All Saints Fights Hunger In Parma

The recession of 2008 plunged families in the Parma area into a financial crisis that, for many, lingers to this day. All Saints Episcopal Church, at the intersection of West Ridgewood Drive and Ames road in Parma’s Town Center, is at the leading edge of the fight to relieve the problem of food insecurity among low income households in the greater Parma area and, quite unexpectedly, across many other Cuyahoga County communities.

The United States Department of Health and Human Services defined the 2017 federal poverty rate for the state of Ohio at $12,060/year income for a 1-person household, adding $4,180 for each additional household member. 

A recent Cuyahoga County profile, published by The Centers for Community Solutions, shows the impact of poverty countywide, and in each of the eleven county council districts. District 4 is comprised of the municipalities of Parma, Parma Heights, and Middleburg Heights. The table below summarizes its findings. 


District 4

Total Population



Live below federal poverty level



Live in deep poverty (< 50% of poverty level)



Eligible for food bank benefits (< 200% of poverty level)



Have no health insurance



Adults with a disability



In September of 2014, in partnership with the Greater Cleveland Food Bank, All Saints launched its mobile pantry hunger program. Every month approximately 12,000 pounds of fresh produce is distributed to low-income households from the church’s large parking lot. Over 40 months almost 470,000 pounds of food has been distributed. In 2017 alone, 145,000 pounds was distributed to 518 unique households in the three Parma area zip codes (44129, 44130 and 44134) and to an additional 167 unique households in adjacent zip codes. Other households served are peppered across the county, as far east as Mayfield and as far west as North Olmsted.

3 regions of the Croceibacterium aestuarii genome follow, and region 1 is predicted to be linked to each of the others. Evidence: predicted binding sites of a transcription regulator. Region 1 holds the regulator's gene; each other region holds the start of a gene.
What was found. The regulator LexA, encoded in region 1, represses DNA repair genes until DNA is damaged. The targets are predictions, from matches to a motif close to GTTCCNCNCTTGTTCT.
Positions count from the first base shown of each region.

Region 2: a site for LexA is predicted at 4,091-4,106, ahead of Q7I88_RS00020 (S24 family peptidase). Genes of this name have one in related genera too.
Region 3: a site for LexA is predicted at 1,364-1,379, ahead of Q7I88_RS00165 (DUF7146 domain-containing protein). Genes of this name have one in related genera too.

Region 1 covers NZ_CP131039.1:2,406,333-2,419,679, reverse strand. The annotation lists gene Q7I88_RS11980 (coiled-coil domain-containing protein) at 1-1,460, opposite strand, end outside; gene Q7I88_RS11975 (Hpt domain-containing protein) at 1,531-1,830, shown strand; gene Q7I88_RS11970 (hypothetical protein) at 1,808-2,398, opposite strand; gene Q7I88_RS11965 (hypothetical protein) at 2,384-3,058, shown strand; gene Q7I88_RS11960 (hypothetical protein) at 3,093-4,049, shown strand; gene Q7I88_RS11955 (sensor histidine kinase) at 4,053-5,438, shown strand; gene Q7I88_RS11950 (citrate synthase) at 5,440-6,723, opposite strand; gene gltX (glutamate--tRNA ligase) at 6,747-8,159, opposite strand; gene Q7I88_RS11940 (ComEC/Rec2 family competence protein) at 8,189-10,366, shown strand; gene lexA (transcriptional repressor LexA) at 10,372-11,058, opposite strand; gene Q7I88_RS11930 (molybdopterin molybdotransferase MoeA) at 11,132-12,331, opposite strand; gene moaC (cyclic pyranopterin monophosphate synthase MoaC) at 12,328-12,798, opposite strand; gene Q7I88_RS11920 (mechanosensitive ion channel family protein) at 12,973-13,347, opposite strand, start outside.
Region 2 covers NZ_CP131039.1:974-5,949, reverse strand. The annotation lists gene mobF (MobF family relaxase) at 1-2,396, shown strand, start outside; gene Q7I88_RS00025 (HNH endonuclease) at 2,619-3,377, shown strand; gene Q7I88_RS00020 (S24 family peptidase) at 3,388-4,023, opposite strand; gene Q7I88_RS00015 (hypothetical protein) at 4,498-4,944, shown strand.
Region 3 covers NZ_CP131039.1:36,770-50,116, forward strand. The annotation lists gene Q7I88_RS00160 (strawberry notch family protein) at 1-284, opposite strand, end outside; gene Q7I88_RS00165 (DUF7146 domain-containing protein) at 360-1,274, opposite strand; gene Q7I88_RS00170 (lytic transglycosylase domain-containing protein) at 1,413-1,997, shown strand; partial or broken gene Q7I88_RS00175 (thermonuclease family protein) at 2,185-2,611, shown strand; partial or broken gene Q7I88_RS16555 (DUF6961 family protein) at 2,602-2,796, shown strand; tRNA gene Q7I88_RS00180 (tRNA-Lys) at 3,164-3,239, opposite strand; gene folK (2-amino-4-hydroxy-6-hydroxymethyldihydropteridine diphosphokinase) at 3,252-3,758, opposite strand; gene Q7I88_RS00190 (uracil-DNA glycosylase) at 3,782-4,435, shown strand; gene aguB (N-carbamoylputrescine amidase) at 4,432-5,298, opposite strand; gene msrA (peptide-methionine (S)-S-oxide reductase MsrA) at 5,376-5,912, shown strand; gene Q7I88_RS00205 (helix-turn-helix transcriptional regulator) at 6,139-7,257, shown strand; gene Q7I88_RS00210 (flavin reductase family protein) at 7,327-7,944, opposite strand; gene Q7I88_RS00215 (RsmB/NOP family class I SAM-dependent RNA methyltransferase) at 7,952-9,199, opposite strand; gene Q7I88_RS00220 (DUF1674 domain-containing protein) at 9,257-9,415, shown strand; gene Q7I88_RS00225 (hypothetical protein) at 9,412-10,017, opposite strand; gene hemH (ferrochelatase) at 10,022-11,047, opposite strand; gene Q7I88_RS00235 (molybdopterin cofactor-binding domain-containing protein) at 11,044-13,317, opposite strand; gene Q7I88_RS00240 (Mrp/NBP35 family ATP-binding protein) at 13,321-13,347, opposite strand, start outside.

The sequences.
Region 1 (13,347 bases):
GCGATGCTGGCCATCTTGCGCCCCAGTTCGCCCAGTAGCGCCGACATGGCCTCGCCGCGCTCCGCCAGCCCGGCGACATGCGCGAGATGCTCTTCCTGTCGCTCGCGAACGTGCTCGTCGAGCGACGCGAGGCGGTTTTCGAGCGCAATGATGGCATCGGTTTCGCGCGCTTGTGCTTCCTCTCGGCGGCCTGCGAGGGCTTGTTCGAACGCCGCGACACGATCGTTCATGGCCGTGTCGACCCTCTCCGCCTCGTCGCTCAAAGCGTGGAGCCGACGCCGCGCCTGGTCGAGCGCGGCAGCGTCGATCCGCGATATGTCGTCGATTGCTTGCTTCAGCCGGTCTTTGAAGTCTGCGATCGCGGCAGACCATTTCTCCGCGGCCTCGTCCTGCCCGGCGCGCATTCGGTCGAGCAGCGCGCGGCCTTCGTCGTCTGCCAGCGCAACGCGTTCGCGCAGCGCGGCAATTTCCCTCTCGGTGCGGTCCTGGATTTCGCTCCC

In addition to distributing food to families, All Saints also offers at each food distribution homemade soups and beverages prepared by volunteers. A community of friends has developed among the hundreds of people who visit every month. On more than one occasion food recipients have said that they are treated “like family.”  

The people of All Saints are humbled by the scope that this outreach has grown in 40 months; by the many generous volunteers, both members and non-members of All Saints, who show up every month to cheerfully make and serve soup, unpack pallets and cases of food, register people who come for food, hand out food to people and generally attempt to render order from chaos; and by the community’s support for this effort to help those most in need. Thank you all! 

Jeffrey Fowler

Jeffrey Fowler is the Pantry Coordinator at All Saints Episcopal Church.

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Volume 10, Issue 1, Posted 9:01 PM, 01.02.2018